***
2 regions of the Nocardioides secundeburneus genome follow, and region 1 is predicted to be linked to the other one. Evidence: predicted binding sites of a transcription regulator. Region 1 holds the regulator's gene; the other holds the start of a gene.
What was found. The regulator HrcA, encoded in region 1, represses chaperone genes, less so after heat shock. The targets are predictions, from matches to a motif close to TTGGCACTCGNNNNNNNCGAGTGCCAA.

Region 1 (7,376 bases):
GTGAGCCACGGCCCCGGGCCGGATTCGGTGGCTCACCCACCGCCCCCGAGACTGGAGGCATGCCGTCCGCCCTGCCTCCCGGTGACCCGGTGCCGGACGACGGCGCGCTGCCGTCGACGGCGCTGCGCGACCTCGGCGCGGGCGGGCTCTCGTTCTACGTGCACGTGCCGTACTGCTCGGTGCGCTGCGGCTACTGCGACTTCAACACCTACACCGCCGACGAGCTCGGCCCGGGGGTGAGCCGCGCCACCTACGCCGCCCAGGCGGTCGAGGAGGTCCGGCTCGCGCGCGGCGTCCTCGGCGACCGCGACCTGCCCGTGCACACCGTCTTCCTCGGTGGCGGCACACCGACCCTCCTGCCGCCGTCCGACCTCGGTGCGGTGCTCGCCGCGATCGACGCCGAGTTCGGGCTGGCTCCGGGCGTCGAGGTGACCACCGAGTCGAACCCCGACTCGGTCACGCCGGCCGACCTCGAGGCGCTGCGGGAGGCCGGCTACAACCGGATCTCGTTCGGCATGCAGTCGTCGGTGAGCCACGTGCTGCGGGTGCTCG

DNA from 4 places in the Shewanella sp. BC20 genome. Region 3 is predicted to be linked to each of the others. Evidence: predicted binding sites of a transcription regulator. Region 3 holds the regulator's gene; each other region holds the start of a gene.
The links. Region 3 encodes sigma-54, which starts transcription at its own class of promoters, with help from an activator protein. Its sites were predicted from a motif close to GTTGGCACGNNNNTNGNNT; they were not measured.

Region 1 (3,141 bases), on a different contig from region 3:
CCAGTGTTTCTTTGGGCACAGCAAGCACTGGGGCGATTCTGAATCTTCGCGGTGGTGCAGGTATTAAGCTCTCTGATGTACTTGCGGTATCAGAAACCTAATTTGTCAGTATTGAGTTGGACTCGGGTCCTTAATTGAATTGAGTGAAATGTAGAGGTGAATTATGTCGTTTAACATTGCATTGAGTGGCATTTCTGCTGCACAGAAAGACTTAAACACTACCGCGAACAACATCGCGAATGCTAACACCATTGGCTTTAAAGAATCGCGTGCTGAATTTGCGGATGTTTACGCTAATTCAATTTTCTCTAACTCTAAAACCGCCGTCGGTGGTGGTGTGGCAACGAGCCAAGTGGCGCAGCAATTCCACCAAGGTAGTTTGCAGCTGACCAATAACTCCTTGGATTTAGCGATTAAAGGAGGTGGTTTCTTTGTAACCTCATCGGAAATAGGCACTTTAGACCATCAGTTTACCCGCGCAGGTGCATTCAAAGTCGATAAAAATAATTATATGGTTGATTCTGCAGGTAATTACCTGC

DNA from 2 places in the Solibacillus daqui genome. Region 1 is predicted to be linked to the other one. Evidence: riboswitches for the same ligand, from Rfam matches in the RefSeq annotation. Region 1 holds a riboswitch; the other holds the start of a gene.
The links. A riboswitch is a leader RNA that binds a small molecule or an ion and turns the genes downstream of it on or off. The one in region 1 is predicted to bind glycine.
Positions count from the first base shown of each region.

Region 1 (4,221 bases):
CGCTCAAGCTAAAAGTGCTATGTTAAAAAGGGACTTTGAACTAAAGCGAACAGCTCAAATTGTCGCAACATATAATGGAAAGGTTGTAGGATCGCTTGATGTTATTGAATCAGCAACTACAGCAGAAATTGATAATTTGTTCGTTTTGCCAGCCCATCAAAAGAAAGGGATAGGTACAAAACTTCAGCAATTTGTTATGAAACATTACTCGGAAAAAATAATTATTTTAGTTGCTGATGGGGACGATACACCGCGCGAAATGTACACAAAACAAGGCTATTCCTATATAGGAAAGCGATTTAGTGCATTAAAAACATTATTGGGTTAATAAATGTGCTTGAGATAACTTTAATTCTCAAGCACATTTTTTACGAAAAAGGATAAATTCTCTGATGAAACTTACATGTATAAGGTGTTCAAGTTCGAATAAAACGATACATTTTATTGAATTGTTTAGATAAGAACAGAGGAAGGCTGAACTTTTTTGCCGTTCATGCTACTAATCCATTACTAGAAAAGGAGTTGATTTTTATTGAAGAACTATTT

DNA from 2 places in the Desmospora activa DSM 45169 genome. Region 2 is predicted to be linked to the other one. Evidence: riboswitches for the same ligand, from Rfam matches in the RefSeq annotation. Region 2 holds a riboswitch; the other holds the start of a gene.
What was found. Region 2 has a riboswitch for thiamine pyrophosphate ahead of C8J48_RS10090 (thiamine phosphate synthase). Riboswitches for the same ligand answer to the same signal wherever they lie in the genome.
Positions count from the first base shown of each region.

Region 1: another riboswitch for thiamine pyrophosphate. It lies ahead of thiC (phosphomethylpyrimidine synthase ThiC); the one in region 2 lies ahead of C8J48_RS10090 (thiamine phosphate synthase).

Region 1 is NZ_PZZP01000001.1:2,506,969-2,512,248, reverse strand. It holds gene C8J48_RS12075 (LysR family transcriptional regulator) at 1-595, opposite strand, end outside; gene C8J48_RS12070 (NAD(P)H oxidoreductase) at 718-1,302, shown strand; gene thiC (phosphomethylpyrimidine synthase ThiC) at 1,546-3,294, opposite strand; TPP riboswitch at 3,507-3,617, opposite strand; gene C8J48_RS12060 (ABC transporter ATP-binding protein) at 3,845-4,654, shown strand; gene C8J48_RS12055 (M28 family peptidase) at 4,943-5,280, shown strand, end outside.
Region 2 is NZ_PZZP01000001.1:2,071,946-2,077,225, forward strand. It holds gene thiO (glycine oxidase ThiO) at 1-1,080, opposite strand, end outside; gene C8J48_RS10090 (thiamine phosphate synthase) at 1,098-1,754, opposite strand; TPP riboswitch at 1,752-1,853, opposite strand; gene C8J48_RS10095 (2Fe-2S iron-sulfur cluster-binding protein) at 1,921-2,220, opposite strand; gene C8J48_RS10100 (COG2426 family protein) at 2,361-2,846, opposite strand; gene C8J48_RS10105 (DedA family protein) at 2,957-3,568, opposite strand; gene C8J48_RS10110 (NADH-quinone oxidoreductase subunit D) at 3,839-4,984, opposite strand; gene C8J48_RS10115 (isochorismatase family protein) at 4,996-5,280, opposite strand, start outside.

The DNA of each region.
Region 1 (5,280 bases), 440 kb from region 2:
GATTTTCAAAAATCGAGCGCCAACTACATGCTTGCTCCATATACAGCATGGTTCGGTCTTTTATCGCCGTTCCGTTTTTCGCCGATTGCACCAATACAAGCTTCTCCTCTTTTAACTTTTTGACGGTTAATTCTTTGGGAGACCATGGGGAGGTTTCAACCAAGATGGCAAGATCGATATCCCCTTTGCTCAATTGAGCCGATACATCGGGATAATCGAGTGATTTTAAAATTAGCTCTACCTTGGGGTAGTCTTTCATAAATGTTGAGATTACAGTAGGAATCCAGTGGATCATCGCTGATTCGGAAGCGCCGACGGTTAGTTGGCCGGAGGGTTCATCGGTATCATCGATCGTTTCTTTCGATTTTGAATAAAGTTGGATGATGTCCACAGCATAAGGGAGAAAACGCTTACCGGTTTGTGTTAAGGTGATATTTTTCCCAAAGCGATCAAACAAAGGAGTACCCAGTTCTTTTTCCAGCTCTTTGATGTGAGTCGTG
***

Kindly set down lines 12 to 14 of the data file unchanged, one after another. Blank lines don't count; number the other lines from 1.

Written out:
Region 1 (4,221 bases):
CGCTCAAGCTAAAAGTGCTATGTTAAAAAGGGACTTTGAACTAAAGCGAACAGCTCAAATTGTCGCAACATATAATGGAAAGGTTGTAGGATCGCTTGATGTTATTGAATCAGCAACTACAGCAGAAATTGATAATTTGTTCGTTTTGCCAGCCCATCAAAAGAAAGGGATAGGTACAAAACTTCAGCAATTTGTTATGAAACATTACTCGGAAAAAATAATTATTTTAGTTGCTGATGGGGACGATACACCGCGCGAAATGTACACAAAACAAGGCTATTCCTATATAGGAAAGCGATTTAGTGCATTAAAAACATTATTGGGTTAATAAATGTGCTTGAGATAACTTTAATTCTCAAGCACATTTTTTACGAAAAAGGATAAATTCTCTGATGAAACTTACATGTATAAGGTGTTCAAGTTCGAATAAAACGATACATTTTATTGAATTGTTTAGATAAGAACAGAGGAAGGCTGAACTTTTTTGCCGTTCATGCTACTAATCCATTACTAGAAAAGGAGTTGATTTTTATTGAAGAACTATTT

DNA from 2 places in the Desmospora activa DSM 45169 genome. Region 2 is predicted to be linked to the other one. Evidence: riboswitches for the same ligand, from Rfam matches in the RefSeq annotation. Region 2 holds a riboswitch; the other holds the start of a gene.